Everything is not okay and I'm beginning to think maybe I accept that. And in accepting that, perhaps I will enjoy a certain degree of emotional and mental freedom I haven't known since my own personal Eden imploded.

 

 

 

Sunday
Mar302014

A Hard Question

Throughout my 8 years of blogging I've tried to express myself honestly, as honestly as possible. There have been some instances where I felt myself pulling away from something I needed to say, probably out of fear of the kinds of responses I dreaded.

Today I was thinking about my childhood abuses and traumas in a way that is likely to be rejected, and/or met with anger from some who would vehemently disagree with the turn of my thoughts. But I feel the need to explore this line of thinking a bit more. I want to do it here so, if ever I want to, I can come back and read what I've written.

So here's what I've been pondering. In thinking not just of my own sexual abuse, but that of countless others down through the ages, I wondered if--as I've heard some say--we end up with the parents we need. The parents we need to raise us and guide us into the grown ups we eventually become.

Decades ago I met someone who became irate as we were discussing my childhood.

"Shut up, woman!" he ranted. "You can't complain: you got the parents you chose!"

I wouldn't go that far. I don't believe that we are able to choose our future parents, and I don't feel inclined to get into a whole discussion about past lives, etc. For the purposes of this post I want to assume we have this one life that we are born into. And my question is, do we end up with the parents we have for a reason? Is it all happenstance, a roll of the dice, or did I have my funny, artistic father and aloof and passive mother because there was something I needed to inherit from each of them? Though I balk at the thought of needing anything from my mother, or her having anything worth contributing to the sum total of who I became, I can't help but wonder if things turned out exactly as they were meant to.

To say that is to imply that I was meant to be tormented as a child for years and years. It's to insinuate that I needed to be broken, to bear within me a heart broken from having lost my loved ones. Did I need for these things to happen? Couldn't I have become who I am by some other means?

I struggle with this, and I'm sure I'm not the only one who has these questions.

If I conclude that I was meant to have my specific parents, and all that that implies (for part of the implication is surely that I somehow would need my mother to ruin our family and bring my stepfather into my life), does it also mean there is no blame to be assigned for anything?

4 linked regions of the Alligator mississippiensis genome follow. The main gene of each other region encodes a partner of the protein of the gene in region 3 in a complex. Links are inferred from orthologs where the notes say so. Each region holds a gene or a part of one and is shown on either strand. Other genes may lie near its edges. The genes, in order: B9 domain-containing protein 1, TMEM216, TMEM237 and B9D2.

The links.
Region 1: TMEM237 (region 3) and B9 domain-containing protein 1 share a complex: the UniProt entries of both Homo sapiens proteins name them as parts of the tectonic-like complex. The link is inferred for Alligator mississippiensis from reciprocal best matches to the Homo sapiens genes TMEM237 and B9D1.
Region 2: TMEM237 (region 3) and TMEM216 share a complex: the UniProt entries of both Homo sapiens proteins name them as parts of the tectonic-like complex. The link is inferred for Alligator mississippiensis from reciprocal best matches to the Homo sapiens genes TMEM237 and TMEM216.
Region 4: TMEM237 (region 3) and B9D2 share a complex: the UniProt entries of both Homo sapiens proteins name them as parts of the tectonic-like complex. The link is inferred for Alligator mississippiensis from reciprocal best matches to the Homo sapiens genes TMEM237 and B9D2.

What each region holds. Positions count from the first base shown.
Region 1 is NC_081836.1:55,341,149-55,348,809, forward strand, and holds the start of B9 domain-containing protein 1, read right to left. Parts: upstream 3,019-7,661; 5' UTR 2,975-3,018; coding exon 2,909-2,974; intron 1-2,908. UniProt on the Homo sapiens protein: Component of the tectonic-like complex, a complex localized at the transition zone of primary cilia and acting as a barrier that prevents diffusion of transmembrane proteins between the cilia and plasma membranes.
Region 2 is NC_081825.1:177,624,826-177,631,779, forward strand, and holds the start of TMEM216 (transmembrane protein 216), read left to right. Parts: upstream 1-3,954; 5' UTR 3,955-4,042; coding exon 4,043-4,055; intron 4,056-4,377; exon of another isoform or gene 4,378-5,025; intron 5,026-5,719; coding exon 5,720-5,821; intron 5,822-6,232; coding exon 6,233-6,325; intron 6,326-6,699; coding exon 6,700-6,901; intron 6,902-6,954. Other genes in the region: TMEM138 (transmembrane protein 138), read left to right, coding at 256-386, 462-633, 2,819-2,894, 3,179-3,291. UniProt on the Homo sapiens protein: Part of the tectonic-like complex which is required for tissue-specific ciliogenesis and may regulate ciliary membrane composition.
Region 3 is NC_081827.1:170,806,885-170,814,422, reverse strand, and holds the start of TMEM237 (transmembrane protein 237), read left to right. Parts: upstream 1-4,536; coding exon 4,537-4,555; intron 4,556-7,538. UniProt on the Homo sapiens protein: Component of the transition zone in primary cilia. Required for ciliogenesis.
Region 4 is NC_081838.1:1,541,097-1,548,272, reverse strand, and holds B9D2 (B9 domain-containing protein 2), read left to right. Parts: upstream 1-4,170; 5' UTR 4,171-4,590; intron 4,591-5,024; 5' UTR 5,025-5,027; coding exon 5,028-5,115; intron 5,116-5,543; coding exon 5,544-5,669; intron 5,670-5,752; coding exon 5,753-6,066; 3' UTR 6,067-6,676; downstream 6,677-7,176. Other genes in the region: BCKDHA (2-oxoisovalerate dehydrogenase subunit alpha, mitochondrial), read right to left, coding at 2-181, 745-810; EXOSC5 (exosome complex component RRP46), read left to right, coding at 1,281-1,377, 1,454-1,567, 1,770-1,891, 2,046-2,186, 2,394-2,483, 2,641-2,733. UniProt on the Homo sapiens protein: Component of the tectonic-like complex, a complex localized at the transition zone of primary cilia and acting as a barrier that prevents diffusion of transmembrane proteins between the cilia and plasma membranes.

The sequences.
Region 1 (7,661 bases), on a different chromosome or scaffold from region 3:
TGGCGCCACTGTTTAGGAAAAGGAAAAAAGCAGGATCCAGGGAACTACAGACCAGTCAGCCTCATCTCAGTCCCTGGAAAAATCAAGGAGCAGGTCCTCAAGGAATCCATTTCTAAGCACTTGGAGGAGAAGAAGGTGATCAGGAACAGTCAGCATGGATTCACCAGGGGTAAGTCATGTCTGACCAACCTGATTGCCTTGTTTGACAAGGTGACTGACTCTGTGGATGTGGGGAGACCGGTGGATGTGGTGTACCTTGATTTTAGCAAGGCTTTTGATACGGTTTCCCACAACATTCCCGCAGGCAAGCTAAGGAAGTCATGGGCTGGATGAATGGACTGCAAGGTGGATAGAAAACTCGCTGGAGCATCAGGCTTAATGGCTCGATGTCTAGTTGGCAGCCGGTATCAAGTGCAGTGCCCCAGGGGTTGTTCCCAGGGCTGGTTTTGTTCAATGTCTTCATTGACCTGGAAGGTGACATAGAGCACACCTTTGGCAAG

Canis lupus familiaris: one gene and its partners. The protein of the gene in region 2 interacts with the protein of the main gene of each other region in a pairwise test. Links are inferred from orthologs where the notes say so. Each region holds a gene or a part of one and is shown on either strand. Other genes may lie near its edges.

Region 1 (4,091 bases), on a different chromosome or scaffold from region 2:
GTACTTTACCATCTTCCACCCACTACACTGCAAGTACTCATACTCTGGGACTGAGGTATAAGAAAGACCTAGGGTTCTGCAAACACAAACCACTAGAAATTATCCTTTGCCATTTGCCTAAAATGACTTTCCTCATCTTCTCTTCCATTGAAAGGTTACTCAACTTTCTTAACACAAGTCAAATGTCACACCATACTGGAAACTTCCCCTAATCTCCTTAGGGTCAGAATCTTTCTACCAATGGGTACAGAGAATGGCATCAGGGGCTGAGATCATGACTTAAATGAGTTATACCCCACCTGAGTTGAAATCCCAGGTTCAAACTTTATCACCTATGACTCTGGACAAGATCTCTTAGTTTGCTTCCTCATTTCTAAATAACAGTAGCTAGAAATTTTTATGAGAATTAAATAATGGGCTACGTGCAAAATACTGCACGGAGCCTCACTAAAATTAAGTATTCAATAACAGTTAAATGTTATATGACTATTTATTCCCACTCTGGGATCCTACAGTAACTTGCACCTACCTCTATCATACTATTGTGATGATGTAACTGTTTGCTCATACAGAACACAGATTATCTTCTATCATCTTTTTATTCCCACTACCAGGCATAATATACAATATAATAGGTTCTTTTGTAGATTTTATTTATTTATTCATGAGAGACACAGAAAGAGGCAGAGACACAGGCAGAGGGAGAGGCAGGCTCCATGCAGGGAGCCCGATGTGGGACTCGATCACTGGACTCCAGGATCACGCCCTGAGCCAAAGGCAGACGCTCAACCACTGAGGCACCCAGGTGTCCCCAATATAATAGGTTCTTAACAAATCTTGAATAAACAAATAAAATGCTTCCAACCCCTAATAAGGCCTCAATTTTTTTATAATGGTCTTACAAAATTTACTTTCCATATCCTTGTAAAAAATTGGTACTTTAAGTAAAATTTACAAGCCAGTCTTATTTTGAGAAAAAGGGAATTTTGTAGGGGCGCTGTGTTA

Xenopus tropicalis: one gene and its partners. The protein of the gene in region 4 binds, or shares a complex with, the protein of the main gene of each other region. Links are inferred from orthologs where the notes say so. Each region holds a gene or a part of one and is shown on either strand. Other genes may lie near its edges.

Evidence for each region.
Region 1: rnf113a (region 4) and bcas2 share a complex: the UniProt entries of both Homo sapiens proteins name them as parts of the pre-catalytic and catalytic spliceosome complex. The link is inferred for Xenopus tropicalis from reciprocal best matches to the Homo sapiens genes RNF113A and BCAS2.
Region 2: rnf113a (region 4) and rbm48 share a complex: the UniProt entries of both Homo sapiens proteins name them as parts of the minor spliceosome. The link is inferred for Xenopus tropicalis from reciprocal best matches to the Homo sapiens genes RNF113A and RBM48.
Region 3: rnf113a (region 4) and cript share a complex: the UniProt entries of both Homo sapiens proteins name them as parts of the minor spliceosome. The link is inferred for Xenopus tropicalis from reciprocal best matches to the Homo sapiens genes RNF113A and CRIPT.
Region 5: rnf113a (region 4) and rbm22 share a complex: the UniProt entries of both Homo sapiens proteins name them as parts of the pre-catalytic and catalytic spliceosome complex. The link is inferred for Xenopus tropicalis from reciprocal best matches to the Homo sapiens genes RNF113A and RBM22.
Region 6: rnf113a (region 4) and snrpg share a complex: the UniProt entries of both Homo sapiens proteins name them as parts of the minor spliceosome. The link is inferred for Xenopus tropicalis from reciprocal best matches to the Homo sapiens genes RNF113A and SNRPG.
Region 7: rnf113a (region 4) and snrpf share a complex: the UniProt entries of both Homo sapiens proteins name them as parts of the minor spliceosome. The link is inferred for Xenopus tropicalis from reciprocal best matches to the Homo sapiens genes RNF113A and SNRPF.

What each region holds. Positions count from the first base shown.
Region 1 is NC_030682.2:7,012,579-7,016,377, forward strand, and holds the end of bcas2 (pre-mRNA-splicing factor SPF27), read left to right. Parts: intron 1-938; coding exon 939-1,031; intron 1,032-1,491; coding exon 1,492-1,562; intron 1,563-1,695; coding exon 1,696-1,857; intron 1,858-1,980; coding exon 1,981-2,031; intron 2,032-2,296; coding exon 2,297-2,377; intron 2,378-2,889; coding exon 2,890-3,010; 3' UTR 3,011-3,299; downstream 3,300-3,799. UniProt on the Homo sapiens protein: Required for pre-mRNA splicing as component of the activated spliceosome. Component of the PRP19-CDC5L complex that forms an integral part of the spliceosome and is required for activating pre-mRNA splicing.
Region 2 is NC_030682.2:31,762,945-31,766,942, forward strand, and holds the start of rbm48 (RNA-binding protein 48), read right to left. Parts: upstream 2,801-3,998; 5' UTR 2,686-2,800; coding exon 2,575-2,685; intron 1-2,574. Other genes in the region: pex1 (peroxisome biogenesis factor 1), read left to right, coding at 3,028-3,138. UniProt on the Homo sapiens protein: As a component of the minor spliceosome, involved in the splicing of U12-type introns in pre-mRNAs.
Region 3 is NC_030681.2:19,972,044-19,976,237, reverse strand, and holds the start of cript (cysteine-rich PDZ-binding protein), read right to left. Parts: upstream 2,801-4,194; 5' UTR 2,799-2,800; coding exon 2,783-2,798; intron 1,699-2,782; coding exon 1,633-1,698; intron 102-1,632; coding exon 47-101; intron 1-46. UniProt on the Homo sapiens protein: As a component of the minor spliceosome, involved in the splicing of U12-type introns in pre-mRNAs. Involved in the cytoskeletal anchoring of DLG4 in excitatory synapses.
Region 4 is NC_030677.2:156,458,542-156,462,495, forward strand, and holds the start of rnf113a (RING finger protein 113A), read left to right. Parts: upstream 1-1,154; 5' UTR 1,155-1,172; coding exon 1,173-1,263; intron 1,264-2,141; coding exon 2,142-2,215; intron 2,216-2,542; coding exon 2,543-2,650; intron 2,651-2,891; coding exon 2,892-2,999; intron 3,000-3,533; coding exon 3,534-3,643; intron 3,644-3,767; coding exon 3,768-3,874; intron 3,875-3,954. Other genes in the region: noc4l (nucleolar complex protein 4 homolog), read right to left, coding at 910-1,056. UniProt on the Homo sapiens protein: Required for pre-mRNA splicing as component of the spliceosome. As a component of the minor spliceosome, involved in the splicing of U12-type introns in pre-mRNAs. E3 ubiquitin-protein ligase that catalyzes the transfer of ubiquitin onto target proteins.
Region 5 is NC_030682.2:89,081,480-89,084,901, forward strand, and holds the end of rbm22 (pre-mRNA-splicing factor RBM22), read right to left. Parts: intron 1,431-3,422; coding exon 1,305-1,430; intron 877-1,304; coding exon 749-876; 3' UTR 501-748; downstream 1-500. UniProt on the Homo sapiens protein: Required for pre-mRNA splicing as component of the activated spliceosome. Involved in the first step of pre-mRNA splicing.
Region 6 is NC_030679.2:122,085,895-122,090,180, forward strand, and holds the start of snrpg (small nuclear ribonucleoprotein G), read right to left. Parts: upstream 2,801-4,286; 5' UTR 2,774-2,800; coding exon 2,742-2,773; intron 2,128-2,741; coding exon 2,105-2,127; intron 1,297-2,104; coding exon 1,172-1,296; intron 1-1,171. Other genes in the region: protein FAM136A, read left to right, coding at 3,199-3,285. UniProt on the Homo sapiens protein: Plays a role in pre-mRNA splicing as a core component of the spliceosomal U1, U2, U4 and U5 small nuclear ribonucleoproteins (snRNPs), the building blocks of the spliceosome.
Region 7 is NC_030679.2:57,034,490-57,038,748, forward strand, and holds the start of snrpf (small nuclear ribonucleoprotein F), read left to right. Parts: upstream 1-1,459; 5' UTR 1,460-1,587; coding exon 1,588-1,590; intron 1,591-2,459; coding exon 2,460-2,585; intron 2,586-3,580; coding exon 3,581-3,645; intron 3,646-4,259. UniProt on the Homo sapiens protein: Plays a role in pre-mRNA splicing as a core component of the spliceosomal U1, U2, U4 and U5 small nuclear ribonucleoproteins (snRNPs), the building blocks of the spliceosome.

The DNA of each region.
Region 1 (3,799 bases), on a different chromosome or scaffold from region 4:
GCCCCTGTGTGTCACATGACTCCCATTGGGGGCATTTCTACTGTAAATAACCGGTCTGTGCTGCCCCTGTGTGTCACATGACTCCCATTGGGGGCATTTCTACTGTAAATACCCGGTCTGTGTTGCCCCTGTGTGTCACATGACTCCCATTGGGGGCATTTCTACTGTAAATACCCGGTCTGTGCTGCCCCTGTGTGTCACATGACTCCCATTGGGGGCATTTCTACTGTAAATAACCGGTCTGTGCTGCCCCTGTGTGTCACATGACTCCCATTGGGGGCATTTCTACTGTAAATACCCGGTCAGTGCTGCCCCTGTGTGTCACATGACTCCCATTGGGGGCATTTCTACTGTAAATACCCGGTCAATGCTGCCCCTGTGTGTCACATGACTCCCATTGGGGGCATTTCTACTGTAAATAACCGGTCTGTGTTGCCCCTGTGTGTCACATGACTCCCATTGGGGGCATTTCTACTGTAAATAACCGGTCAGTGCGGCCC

If there was a pathway marked out for me before the beginning of time, would I have ended up on it through some other means, or was sexual abuse the only door through which I could enter into my personal journey?

What of my abusers, I wonder. Are they still just as guilty as ever even if my journey through life was meant to take me through that particular wilderness of sorrow?

I think sometimes that if I hadn't experienced the depths of fear, sorrow and shame which have been my lot I would not have been able to reach out to some who have expressed to me that my words, written or spoken, have been such an encouragement to them. The fact is, I'm who I am today mainly because of the trauma of my childhood.

If I was meant to have my particular set of parents then it follows that my sons were meant to have me as their mother. And in order for me to be who they needed me to be, I had to take the route through life which in fact I did take.  The sum total of who I am: the bumblings, the weaknesses, fears, mistakes, stubbornessess, etc. were the good and bad qualities which would somehow impact my sons' lives a certain way.

I am still responsible, it would seem, for everything I've done. That only seems right. I can't imagine that I am to be immune from all accountability, yet my parents aren't, or their parents before them. We are all either responsible or no one is.

I find this subject at turns intriguing, frustrating, and to some extent sorrow producing. There have been times I've fervently wished I had been given a different mother. When I see a loving, gentle mother who is fully engaged in her life, and the lives of her children, something within stirs with wistfulness. When I hear someone describe her mother as her best friend, I find it at first laughable, comic even, until it isn't. Until the pain of not having that hits me hard. When someone who has lost a beloved mother expresses how much she is missed, I have no reference point for that. I can't even compare it to losing my dad because a mother is not a father. There is a difference in the roles they play in our lives, and in how we respond to and interact with them.

So. Did I end up with the parents I was meant to have? Or do we each just scrape along as best we can with what we're given, and some of us are blessed and got really good parents, but some had the cards stacked against them from day one? I had 7 years as the apple of my father's eye, but so many kids never even had that. Why? My younger siblings never had a loving father. They had the same abuses I did, but they weren't preceded by years of being absolutely adored.

I am still far from concluding anything regarding this subject. I suppose in the end it doesn't matter either way, for my life has gone the way it's gone and nothing can be changed.

Still, I can't help but wonder . . .